Rich tra­di­tions kept alive

Albany Extra - - Front Page - Toby Hussey

Abo­rig­i­nal el­ders and Depart­ment of Fire and Emer­gency Ser­vices and City of Al­bany rep­re­sen­ta­tives de­scended on Van­cou­ver Penin­sula on Wed­nes­day for a tra­di­tional burn for NAIDOC Week.

A sec­tion of Van­cou­ver Penin­sula was set ablaze for a tra­di­tional fire this week in a cer­e­mony hark­ing back to thou­sands of years of Abo­rig­i­nal tra­di­tion.

On July 11, Abo­rig­i­nal el­ders, Parks and Wildlife Ser­vice, Depart­ment of Fire and Emer­gency Ser­vices and City of Al­bany rep­re­sen­ta­tives con­verged at bush­land along Quaranup Road for the one­hour burn­ing cer­e­mony.

Af­ter speeches and ar­chae­o­log­i­cal pre­sen­ta­tions el­ders Ai­den Eades and Carol Pet­tersen per­formed the rit­ual which has roots that stretch back thou­sands of years.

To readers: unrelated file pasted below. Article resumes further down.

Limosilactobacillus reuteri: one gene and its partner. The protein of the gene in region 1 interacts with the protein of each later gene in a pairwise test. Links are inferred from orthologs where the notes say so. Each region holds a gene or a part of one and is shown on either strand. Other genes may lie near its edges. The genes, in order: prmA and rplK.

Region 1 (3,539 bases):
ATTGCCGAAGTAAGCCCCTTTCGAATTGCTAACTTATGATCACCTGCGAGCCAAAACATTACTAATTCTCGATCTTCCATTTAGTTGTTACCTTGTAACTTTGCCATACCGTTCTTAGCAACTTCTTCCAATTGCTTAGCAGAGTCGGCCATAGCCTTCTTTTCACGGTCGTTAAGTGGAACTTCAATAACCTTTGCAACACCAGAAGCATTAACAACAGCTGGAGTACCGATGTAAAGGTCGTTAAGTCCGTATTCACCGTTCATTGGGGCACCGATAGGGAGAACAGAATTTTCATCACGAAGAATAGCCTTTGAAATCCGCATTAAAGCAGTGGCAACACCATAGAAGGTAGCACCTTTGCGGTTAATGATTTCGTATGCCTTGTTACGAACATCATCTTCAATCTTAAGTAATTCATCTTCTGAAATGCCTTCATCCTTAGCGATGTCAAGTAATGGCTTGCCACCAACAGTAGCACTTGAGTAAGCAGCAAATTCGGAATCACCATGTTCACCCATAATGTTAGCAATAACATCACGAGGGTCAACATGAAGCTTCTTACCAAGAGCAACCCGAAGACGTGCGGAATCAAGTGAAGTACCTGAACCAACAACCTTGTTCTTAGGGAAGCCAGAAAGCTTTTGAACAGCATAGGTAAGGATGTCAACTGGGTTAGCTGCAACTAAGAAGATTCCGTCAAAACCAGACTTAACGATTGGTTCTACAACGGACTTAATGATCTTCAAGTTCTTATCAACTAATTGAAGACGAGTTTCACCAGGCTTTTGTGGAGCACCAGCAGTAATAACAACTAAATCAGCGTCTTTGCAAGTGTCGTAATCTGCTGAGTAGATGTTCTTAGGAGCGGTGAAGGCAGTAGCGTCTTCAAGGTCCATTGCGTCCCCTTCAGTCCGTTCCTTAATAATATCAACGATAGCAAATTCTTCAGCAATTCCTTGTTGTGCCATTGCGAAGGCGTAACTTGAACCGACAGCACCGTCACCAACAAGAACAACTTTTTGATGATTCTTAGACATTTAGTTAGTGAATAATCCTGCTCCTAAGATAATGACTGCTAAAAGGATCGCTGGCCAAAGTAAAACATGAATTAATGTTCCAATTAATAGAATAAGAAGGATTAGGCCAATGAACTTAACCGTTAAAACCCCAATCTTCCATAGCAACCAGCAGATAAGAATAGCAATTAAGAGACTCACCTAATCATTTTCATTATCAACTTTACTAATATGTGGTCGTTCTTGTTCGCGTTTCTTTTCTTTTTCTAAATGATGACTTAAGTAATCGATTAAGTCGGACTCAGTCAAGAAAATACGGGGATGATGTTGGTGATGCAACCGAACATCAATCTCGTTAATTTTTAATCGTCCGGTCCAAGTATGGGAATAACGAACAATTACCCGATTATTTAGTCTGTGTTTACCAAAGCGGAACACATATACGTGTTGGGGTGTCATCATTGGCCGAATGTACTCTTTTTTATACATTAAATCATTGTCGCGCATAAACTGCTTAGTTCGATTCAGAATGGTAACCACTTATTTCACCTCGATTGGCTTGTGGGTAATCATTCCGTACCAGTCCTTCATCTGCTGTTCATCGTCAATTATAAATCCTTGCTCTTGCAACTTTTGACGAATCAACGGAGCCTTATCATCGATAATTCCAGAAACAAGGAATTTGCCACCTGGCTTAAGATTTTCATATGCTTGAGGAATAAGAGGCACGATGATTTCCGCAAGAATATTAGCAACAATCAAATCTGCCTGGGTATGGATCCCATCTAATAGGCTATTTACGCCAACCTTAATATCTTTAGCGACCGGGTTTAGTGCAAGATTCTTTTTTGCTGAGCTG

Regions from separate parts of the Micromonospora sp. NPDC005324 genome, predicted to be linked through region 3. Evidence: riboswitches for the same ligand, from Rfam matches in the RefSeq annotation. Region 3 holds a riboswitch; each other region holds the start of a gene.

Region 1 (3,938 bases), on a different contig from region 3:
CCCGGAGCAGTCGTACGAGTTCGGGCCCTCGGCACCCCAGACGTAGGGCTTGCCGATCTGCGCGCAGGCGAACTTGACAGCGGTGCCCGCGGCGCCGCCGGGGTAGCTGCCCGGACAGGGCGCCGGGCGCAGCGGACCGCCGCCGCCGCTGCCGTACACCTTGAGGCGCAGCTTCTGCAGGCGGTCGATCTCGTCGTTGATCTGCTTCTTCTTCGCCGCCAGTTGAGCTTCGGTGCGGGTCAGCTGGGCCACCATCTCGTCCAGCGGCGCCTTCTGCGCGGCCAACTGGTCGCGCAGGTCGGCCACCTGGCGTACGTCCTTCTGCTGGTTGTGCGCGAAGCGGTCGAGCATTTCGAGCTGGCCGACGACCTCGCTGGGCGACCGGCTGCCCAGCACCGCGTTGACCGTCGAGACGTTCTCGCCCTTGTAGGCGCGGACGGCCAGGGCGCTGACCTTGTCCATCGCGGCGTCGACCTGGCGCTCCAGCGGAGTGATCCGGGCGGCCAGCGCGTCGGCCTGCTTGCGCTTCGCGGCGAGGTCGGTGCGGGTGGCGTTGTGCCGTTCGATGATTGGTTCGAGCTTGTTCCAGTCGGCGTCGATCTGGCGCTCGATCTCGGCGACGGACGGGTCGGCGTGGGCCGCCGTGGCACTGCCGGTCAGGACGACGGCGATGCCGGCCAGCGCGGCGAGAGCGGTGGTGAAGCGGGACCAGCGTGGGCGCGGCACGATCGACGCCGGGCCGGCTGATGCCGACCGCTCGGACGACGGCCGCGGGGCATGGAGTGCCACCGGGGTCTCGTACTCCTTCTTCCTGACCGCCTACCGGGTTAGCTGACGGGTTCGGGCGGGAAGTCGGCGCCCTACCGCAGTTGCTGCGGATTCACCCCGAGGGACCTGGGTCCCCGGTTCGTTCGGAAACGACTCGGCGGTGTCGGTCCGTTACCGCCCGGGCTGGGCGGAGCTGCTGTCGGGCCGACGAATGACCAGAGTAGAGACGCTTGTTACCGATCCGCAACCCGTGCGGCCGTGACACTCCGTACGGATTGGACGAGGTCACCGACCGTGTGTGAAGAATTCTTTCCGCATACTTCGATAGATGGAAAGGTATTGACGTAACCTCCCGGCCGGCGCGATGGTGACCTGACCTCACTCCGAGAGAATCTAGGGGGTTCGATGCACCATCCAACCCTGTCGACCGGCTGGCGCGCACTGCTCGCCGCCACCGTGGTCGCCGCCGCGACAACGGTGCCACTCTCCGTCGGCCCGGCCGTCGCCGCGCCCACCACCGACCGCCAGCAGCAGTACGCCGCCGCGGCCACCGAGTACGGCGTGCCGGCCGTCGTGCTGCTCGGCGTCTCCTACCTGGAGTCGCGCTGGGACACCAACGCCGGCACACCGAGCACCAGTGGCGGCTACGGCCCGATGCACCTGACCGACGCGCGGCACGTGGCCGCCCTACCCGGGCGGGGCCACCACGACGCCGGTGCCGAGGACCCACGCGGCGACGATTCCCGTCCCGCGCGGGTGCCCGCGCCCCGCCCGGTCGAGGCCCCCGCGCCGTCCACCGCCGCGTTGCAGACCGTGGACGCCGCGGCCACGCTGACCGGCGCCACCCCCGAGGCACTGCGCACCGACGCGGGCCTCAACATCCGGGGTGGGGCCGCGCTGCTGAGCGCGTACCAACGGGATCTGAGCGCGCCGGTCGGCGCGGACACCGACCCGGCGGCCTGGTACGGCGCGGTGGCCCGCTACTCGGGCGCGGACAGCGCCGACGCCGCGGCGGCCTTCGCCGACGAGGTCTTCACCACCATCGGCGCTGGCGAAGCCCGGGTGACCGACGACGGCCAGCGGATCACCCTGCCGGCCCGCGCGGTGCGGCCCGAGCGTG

Burn­ing was a key part of Abo­rig­i­nal Aus­tralian cul­ture and was used to at­tract new an­i­mals to fresh plants, which would be hunted. It was also an easy way to re­move dense and prickly plants, sig­nalling to other groups and for cul­tural cer­e­monies.

Depart­ment of Fire and Emer­gency Ser­vices Great South­ern Su­per­in­ten­dent Wayne Green said the cer­e­mony was a great op­por­tu­nity to learn from Abo­rig­i­nal el­ders how to work on the land dur­ing emer­gen­cies.

“It helps us un­der­stand when we come in with fire­fight­ing strate­gies (how to) con­sider the en­vi­ron­men­tal and cul­tural con­se­quences of that land,” he said. “By en­gag­ing some el­ders who have an ap­pre­ci­a­tion for the land we might de­cide, for ex­am­ple, to not put heavy ma­chin­ery through it.”

Pic­ture: Lau­rie Ben­son

Pic­ture: Lau­rie Ben­son

Noon­gar el­ders Aden Eades and Carol Pet­tersen with DFES train­ing sup­port of­fi­cer Michelle Nes­bitt and Kin­jar­ling In­dige­nous Cor­po­ra­tion’s Ch­eryle James-Wal­lace.

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